Dubai: A young monkey, believed to be a baboon, was spotted running between parked cars at a petrol station in Silicon Oasis on Tuesday after it slipped away from its handler as he cleaned up droppings from the boot of his car where the primate was kept.
The monkey was caught quickly and placed in the boot of another car where two men stood waiting.
A.J., a Briton living in the UAE for six years, witnessed the scene as he filled petrol in his car and alerted the Al Ameen Dubai police tip-off service and Gulf News.
"I saw this man take the monkey by the scruff of the neck to clean up some mess in the back. I asked them what they were doing. The man laughed and told me the baboon was two months old," said AJ, who asked not be identified. "There was no cage. The monkey was just dumped in the boot. There was a bowl of water and some sunflower seeds."
According to Paul Vercammen, operations manager at the Breeding Centre for Endangered Arabian Wildlife at Sharjah Desert Park, there is currently a big influx of baboons entering the country illegally.
In the last six months, around 25 young baboons ages six months to three years have been confiscated or picked up by the team at the Breeding Centre.
"We have an idea that they are coming from the region between Yemen and Saudi Arabia after carrying out genetic testing," said Vercammen.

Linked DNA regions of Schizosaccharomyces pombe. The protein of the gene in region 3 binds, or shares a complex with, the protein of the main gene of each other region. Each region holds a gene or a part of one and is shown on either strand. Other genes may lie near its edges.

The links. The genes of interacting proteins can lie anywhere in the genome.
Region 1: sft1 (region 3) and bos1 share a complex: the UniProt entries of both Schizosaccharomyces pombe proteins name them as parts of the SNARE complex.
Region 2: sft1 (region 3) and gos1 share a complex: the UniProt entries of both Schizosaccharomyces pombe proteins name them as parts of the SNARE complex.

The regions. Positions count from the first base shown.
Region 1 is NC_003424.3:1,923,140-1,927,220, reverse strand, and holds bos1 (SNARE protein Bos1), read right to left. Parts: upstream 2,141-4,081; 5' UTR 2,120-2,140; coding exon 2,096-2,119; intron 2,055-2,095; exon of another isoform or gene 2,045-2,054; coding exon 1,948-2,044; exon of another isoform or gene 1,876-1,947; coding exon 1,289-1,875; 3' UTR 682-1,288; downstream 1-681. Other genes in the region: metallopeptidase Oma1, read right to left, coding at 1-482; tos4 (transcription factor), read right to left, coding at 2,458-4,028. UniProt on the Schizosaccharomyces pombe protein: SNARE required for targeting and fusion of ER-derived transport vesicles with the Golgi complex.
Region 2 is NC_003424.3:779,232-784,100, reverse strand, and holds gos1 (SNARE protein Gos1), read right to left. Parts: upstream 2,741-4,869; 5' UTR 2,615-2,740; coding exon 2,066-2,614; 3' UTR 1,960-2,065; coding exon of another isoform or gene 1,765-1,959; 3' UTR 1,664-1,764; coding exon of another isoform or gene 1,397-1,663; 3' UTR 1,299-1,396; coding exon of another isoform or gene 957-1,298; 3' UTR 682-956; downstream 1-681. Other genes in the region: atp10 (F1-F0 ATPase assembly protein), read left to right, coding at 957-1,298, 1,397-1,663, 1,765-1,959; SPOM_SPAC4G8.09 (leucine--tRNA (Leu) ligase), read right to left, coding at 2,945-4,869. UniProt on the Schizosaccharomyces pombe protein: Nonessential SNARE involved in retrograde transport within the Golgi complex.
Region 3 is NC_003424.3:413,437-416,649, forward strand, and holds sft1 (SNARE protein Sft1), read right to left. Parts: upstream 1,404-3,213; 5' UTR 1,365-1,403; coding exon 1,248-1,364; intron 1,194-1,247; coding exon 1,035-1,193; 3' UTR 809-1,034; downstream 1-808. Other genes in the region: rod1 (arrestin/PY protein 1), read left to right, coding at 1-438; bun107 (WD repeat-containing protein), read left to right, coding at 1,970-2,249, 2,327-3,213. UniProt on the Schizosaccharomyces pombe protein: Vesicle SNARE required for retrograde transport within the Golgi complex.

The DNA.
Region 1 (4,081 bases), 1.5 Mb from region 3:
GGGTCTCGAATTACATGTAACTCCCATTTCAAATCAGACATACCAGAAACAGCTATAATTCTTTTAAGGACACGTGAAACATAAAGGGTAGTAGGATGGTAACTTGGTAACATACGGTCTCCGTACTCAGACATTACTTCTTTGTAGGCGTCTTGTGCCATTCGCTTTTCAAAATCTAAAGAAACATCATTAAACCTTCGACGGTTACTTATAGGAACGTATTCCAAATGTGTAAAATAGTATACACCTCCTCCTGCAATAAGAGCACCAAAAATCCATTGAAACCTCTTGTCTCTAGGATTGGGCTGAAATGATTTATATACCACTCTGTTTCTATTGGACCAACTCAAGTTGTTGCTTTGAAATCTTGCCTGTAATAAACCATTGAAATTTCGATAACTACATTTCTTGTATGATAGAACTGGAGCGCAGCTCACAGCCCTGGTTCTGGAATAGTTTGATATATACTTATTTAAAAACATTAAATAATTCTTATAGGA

"Not just one or two but in their twenties and fifties. Someone is selling them ‘under the table'. They're all babies but they get bigger and they start to bite. People are not educated and let them run around the garden until the monkey suddenly doesn't come back in."
Permits are rarely issued for private possession of primates, said Vercammen. Keeping a monkey in the boot of your car, from an animal welfare point of view, is not legal, he added. "It's asking for trouble," he said.
Sharjah Police attended a seminar at the Breeding Centre this week on the scope of the problem of wild animals being kept and sold by members of the public. In the next few weeks a campaign will be rolled out at Sharjah Birds and Animal Market and in veterinary centres on the perils of keeping baboons as pets.
Some of the seized baboons will be euthanised because of behavioural and physical problems like deformities or aggression. The healthy ones will be introduced to the group at the centre. "We have integrated two so far and another two are being prepared but we simply don't have room for them all," said Paul Vercammen, operations manager at the Breeding Centre for Endangered Arabian Wildlife at Sharjah Desert Park.
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